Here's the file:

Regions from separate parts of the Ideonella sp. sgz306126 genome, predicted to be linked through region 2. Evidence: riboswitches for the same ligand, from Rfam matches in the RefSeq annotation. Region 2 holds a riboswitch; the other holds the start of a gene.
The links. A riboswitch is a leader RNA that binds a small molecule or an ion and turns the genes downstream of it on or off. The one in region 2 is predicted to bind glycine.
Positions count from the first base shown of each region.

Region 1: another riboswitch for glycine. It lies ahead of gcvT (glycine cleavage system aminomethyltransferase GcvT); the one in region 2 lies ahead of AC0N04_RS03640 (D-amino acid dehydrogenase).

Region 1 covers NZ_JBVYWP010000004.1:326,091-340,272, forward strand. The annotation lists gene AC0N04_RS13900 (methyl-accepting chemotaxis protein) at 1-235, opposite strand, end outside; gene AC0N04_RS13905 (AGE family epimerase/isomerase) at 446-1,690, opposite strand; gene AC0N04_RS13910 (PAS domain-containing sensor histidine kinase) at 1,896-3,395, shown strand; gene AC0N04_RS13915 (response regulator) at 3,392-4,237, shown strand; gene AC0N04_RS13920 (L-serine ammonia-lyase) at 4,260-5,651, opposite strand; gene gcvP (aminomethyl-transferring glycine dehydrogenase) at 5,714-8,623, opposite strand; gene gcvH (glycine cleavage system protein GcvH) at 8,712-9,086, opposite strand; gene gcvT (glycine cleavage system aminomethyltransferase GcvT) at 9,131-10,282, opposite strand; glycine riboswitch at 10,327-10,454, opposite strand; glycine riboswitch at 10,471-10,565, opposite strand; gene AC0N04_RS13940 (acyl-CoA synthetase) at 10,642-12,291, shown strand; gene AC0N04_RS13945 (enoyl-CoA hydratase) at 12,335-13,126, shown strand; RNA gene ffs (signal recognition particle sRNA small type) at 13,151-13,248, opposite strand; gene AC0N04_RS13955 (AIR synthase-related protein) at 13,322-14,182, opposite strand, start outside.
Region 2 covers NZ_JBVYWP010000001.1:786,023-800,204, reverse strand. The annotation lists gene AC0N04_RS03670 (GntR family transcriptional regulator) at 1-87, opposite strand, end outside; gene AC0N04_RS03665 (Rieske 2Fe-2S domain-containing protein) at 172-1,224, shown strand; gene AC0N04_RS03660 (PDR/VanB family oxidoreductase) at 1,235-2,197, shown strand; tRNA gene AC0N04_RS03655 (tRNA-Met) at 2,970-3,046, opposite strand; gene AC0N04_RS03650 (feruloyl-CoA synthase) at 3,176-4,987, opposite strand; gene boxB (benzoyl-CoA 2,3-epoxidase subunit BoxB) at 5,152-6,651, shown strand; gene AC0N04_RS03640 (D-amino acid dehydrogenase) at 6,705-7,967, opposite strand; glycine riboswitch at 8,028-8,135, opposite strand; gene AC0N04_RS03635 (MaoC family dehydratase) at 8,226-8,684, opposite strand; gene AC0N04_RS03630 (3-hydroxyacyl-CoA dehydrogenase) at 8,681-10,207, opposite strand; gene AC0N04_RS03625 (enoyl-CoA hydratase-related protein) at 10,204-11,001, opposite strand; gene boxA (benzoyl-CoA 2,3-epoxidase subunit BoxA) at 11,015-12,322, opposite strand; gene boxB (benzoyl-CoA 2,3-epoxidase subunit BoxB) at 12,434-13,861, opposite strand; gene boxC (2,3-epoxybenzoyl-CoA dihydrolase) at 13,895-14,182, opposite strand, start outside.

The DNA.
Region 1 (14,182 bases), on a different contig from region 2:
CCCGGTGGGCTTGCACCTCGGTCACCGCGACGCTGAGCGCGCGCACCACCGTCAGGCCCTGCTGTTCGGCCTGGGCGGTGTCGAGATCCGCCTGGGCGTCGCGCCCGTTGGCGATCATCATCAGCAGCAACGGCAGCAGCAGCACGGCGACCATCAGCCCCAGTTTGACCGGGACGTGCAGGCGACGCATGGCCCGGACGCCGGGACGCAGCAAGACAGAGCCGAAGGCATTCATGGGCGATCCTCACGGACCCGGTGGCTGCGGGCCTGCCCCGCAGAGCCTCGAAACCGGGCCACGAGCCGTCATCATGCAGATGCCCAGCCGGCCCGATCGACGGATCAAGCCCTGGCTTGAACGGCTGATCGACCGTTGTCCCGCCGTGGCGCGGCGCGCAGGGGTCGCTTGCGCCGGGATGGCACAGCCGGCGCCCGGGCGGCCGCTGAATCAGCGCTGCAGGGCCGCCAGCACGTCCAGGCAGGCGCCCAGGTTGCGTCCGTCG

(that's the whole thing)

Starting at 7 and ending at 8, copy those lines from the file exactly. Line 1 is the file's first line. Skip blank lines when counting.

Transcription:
The DNA.
Region 1 (14,182 bases), on a different contig from region 2: